Friday, 13 May 2011

Wonderland: The Trouble with Love and Sex

The 11 May episode of the BBC2 documentary series Wonderland, titled The Trouble with Love and Sex, was billed as a breakthrough: the first full-length animated documentary made for British TV. Conceived by Zac Beattie, it followed a group of people undergoing counselling with Relate; for reasons of privacy only their voices were heard, set to animation provided by Jonathan Hodgson and the Sherbert studio. Concept art can be seen at Hodgson's blog.

Much of the action is a fairly literalistic representation, often taking place in the counselling rooms of Relate. However, there are a number of sequences that are more playful and experimental. Some are straightforwardly allegorical, such as when a couple who feel themselves drifting apart are shown literally drifting apart on a breaking ice flow; others are more expressionistic; and one, in which tiny figures of Adam and Eve appear in the hands of a man describing Jordan and Peter Andre's I'm a Celebrity romance, is played for laughs. Shades here of The Ricky Gervais Show.

Facial animation and broader bodily movements are drawn frame-by-frame, but other movements - tilting heads, shrugging shoulders, extending arms - are rendered with digital cutout animation, à la Waltz with Bashir. The two techniques don't entirely gel - the more obviously digital movements distract from the frame-by-frame animation and end up watering down the film's drawings.

The constraints of television are evident, but so is the presence of experienced and confident hands behind the project. Such a dialogue-heavy piece of animation risks ending up as illustrated radio but Love and Sex avoids that pitfall: characters tap armrests, fiddle with wedding rings, straighten their hair and make excited hand gestures, ensuring that the film is always watchable.

"[F]or the brilliant and generous people who let me crouch in the corner of the counselling room to record their weekly sessions, being hidden behind the animation was critical", says Beattie in a blog post. "It gave them enough privacy to feel able to talk freely about infidelity, erectile dysfunction, and their deepest family secrets in a way I don't think they would have in a traditional documentary."

The programme was praised by Telegraph reviewer Ceri Radford. "Wonderland: The Trouble with Love and Sex (BBC Two) was a wonderful surprise, a bizarre idea which turned out to be something quite beautiful".

"At first, I suspected this technique would safely insulate the viewer from what was being said, as well as making everything rather trite", said John Preston, another Telegraph reviewer. "In fact, the opposite proved to be the case. The jerky movements of the animated figures were a strangely apt and touching accompaniment to people’s halting delivery, while the one moment of violence – when a man was describing how his father had tried to kill him – was all the more powerful because it overturned all one’s usual preconceptions about cartoon violence." This last observation was also made by Radford, who described the scene as "a startling subversion of what we expect from cartoon violence."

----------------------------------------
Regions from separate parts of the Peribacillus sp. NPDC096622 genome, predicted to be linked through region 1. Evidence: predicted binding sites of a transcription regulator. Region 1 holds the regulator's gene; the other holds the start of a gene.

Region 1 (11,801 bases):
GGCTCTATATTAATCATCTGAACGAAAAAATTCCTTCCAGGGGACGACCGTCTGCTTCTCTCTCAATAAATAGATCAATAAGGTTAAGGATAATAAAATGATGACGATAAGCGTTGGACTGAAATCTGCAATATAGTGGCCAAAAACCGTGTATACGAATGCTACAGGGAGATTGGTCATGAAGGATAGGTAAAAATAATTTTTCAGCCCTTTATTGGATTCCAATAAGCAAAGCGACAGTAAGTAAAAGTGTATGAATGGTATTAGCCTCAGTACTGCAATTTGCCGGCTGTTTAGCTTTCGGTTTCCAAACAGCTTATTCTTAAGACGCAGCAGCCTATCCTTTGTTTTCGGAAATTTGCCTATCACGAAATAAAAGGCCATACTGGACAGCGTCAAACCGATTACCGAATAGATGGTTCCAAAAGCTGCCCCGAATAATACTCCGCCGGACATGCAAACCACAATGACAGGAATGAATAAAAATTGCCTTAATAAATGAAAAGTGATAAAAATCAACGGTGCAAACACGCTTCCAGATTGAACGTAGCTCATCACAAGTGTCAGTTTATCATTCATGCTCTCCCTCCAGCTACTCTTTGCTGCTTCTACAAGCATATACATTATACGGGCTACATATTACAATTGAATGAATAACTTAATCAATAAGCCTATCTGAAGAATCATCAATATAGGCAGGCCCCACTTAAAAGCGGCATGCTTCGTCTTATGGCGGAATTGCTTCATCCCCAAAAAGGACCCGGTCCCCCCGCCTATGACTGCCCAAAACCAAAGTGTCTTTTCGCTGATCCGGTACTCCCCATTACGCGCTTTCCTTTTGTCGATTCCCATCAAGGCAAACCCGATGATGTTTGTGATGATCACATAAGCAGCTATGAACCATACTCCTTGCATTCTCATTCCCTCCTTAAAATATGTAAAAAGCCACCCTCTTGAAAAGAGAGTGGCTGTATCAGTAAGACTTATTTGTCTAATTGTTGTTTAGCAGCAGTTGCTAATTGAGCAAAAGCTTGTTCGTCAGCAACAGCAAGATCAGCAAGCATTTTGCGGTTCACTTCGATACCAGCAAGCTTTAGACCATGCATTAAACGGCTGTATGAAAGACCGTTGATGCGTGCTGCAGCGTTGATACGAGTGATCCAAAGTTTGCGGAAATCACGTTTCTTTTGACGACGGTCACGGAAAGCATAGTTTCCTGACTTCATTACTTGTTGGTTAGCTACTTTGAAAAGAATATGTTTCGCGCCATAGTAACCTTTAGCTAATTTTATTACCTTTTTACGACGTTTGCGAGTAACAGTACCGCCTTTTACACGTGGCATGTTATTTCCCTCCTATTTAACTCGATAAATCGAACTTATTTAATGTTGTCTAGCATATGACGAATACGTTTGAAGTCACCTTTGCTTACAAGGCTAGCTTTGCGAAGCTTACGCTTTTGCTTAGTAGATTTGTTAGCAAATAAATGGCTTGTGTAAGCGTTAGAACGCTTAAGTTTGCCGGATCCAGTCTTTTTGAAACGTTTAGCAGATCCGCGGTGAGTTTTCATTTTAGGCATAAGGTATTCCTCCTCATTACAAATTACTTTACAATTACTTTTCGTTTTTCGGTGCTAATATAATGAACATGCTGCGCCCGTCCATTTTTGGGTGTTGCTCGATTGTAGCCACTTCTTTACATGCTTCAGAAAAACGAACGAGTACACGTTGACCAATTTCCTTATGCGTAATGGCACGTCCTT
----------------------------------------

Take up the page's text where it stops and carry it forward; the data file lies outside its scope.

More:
"It also transformed what could have made for excruciating listening into something eminently watchable", says Guardian reviewer Tim Dowling of the programme's animation. "With your eyes closed it was unbearably bleak; with your eyes open it seemed hopeful, uplifting and instructive."

The comments made on Beattie's blog post were similarly glowing, and a number singled out the animation for comment:

enjoyed program greatly...didn't expect to as animations not 'my thing'.

Amazing, please more series or programers [sic] like this. Animated documentary is a genius idea. Thoroughly enjoyed this programme and looking forward to more series.

Seeing animated tears welling up was strangely touching. The gestures and facial expressions of the animated characters were perfect echoes of real life.

The animation community routinely tells itself that the rest of the world sees the medium as being suited only to children's entertainment and the occasional lowbrow adult comedy. But the positive reception given to The Trouble with Love and Sex - not to mention its very existence - suggests that attitudes have, in fact, moved on, and probably moved on some time ago.

As an aside, The Trouble with Love and Sex belongs to a tradition that goes back at least as far as Animated Conversations in the seventies (a series which, according to Beattie in the comments section of his blog post, the Love and Sex crew watched as research). As a format for adult TV animation, it clearly has merit.

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